Finding opportunities for faith for the future

Sr Liz Murphy turned to the Roman God Yanis to highlight the importance of looking to the past as well as the future.

Looking forward she cited theologian Karl Rahner who talked about the need to find opportunities for growth and faith for the generations coming behind us. She suggested that the role of women, digital literacy, opportunities coming out of the awfulness of covid, the value of symbols and rituals could be sources of faith. She said faith could be found with artists, poets, storytellers and songwriter; with activists; in Christian mysticism; and in memories of the past.

‘We are not masters of the world’

The Revd Dr Sahr Yambasu explained that where he grew up people are born into a society of faith, nurtured in that faith and grow up in faith. One of the values learned was that everything was interrelated and everyone was important. In the west, he discovered, many people wanted to define him by his activities, by the speed in which he did them and the things he acquired in doing them. “I catch myself and say ‘your value does not exist in your achievements or your speed or in comparing yourself with others. That was impressed more and more in Covid times. Suddenly it occurred to me that it had to take an invisible virus to reflect and know that we are not masters of the world and not in control of this world… As I go into the future I go reminding myself that I or no one else is a master of the universe, only God. Our value is not decided by the sum total of our activities or achievements. My personal dream is that we would know this fact and live it accordingly,” he stated.

‘A waking nightmare looming’

Rabbi Dr Charles Middleburgh shared his vision for the future which he termed a “waking nightmare looming ever larger before us all”. He said that due to humanity’s wanton abuse of the planet, our world faces catastrophe of a kind that will make our perceived powerlessness in the pandemic seem like nothing at all. Citing the devastating impacts of rising sea levels and temperatures, he predicted that millions would migrate to Europe resulting in terrible conflict.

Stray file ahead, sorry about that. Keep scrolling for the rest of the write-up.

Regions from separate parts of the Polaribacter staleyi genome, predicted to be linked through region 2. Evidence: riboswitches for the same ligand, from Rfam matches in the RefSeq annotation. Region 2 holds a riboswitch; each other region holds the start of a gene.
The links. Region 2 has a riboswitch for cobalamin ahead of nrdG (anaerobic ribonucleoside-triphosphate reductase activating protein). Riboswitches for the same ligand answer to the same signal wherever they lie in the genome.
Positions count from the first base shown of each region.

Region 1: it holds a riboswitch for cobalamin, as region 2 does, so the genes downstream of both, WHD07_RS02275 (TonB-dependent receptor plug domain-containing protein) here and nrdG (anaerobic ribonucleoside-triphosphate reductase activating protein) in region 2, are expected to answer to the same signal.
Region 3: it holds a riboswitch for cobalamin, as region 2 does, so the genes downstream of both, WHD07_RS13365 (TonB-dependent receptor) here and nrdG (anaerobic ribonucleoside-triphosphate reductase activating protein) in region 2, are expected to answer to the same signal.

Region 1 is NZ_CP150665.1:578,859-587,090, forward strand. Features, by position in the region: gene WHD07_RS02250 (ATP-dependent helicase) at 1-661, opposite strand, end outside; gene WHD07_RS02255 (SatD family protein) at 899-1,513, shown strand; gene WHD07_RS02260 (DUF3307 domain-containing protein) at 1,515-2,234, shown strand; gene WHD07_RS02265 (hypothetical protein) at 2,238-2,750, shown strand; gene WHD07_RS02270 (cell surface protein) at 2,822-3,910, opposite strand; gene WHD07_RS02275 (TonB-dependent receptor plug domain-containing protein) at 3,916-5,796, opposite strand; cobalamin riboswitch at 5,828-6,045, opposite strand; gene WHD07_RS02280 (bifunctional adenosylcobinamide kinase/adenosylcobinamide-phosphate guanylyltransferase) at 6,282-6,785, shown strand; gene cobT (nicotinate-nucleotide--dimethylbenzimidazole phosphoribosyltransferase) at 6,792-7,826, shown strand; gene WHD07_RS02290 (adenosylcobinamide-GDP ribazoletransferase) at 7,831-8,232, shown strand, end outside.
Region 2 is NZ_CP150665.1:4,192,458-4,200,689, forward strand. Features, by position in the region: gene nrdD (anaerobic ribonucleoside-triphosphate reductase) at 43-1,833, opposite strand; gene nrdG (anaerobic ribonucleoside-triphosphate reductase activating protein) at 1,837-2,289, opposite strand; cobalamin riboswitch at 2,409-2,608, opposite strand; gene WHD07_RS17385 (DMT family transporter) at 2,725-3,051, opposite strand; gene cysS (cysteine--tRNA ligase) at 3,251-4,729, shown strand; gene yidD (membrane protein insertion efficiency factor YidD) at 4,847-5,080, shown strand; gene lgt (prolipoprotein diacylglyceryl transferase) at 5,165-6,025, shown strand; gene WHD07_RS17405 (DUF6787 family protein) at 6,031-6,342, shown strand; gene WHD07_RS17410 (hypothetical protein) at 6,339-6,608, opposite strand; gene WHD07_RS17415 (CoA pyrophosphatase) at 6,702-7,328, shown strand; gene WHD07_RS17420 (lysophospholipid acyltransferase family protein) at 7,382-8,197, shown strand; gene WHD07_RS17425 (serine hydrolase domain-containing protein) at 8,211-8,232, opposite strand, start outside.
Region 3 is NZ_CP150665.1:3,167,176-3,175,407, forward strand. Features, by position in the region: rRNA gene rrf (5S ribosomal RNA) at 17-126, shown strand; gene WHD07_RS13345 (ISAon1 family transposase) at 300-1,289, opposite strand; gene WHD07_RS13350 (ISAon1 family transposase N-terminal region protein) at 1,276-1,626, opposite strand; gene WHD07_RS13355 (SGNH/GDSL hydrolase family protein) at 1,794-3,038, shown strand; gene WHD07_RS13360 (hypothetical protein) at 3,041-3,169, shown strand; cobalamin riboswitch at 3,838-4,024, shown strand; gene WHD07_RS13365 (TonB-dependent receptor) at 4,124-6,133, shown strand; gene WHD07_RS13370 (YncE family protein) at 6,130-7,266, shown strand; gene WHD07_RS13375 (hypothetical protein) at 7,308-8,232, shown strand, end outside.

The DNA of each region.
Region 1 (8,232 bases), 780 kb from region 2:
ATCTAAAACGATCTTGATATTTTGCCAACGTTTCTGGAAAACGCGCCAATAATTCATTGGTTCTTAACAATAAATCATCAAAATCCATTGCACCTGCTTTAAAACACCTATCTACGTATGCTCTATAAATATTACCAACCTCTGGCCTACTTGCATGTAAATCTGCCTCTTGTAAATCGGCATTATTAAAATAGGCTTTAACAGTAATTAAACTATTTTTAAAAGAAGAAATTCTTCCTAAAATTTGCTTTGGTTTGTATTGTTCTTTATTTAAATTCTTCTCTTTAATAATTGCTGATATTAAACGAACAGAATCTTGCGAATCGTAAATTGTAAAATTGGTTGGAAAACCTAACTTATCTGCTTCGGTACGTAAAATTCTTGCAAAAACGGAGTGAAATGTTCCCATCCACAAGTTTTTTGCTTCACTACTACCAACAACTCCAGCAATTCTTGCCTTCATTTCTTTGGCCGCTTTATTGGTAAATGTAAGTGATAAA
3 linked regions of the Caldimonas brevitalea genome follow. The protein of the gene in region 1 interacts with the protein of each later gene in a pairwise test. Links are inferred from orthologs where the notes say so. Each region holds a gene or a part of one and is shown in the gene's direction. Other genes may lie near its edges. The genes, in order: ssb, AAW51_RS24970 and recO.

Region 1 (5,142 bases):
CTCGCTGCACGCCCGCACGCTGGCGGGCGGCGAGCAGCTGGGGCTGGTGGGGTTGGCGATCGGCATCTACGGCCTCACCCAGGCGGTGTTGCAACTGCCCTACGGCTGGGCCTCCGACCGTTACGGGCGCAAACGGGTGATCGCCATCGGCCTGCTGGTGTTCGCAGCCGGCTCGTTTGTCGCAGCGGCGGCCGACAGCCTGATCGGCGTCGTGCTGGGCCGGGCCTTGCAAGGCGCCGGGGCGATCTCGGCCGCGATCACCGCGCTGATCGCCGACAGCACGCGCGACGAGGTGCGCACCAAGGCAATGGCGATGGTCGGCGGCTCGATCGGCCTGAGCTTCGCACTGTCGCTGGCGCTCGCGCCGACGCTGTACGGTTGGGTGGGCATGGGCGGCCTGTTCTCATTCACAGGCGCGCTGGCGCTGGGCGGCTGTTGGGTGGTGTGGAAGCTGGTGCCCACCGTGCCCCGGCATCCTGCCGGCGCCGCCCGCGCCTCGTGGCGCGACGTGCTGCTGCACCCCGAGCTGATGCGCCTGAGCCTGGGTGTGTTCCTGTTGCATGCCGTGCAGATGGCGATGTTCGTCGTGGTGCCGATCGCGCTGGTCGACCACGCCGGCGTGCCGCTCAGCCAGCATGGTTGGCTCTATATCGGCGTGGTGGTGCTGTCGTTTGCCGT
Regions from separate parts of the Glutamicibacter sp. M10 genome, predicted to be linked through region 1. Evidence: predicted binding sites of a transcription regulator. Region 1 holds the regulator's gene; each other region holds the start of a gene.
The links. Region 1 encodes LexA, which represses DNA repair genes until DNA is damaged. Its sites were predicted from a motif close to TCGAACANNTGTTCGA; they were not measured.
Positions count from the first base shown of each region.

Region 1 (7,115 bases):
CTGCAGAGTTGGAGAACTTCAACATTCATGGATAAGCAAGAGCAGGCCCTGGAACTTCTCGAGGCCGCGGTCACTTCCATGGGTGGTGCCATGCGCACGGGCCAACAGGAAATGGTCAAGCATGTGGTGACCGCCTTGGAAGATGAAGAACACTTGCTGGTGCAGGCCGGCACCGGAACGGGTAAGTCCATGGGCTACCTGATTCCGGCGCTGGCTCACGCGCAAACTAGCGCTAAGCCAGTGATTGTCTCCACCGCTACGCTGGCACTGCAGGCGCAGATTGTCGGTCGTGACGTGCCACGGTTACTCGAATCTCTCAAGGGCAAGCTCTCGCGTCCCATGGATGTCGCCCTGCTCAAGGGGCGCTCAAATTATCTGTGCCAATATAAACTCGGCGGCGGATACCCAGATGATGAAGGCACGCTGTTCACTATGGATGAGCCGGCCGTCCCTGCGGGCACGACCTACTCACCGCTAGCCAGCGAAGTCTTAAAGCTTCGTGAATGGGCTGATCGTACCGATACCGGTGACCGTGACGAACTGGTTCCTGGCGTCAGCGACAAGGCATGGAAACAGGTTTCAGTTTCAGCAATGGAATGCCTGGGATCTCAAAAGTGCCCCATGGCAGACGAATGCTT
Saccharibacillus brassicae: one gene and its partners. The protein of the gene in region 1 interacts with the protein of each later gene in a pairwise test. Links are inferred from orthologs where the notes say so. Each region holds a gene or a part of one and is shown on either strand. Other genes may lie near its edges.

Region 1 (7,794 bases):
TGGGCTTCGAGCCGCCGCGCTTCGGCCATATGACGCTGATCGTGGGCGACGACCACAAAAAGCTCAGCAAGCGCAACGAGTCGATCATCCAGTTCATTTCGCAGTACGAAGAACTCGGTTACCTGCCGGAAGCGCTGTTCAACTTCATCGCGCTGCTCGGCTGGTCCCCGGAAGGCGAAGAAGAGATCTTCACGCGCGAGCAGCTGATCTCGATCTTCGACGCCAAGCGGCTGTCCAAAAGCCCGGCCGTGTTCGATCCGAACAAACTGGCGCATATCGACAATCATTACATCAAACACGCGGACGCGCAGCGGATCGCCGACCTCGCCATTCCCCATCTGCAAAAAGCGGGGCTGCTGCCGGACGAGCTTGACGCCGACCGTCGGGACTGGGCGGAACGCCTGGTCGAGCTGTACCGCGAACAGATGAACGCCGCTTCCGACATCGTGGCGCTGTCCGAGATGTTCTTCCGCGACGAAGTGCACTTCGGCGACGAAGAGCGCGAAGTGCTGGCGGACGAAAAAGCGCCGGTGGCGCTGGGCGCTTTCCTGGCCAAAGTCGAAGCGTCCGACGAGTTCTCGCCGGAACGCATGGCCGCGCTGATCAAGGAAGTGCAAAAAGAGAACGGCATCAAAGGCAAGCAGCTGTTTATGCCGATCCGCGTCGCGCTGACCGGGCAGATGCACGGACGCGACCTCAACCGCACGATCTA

“The Abrahamic Faiths have a lot to answer for in this regard, gifting believers with the idea that the planet and all that is in it was put there for human benefit. We are all guilty of crimes against the planet and it is high time we acted concertedly to try and make amends,” he stated. “Nothing less than a global alliance of the faiths, working with the faithful to mitigate as far as is possible the most egregious of our past actions is acceptable. Failure to do this will result in disaster for billions of people, and the structures of faith will be collateral damage, and deservedly so.”

‘The Lord is rousing our spirits’

Bringing the presentations to a close, the Revd Lorraine Kennedy–Ritchie said she grew up in a part of the world that will only get access to the vaccine in three years’ time. But she said that the Lord was using the pandemic to call us back to being present in our circumstances. “The Lord is rousing our spirit and calling us back as his people of faith. We need the institutional framework. There needs to be governance. But he is calling us, rousing our spirits to flourish where we are planted in the midst of the pandemic,” she commented. “I am experiencing this pandemic with members of my family in West Africa, South Africa and Ireland. The pandemic is challenging us in how we respond as citizens, human beings and members of communities. The Church has suddenly taken on a meaning that was not present before.”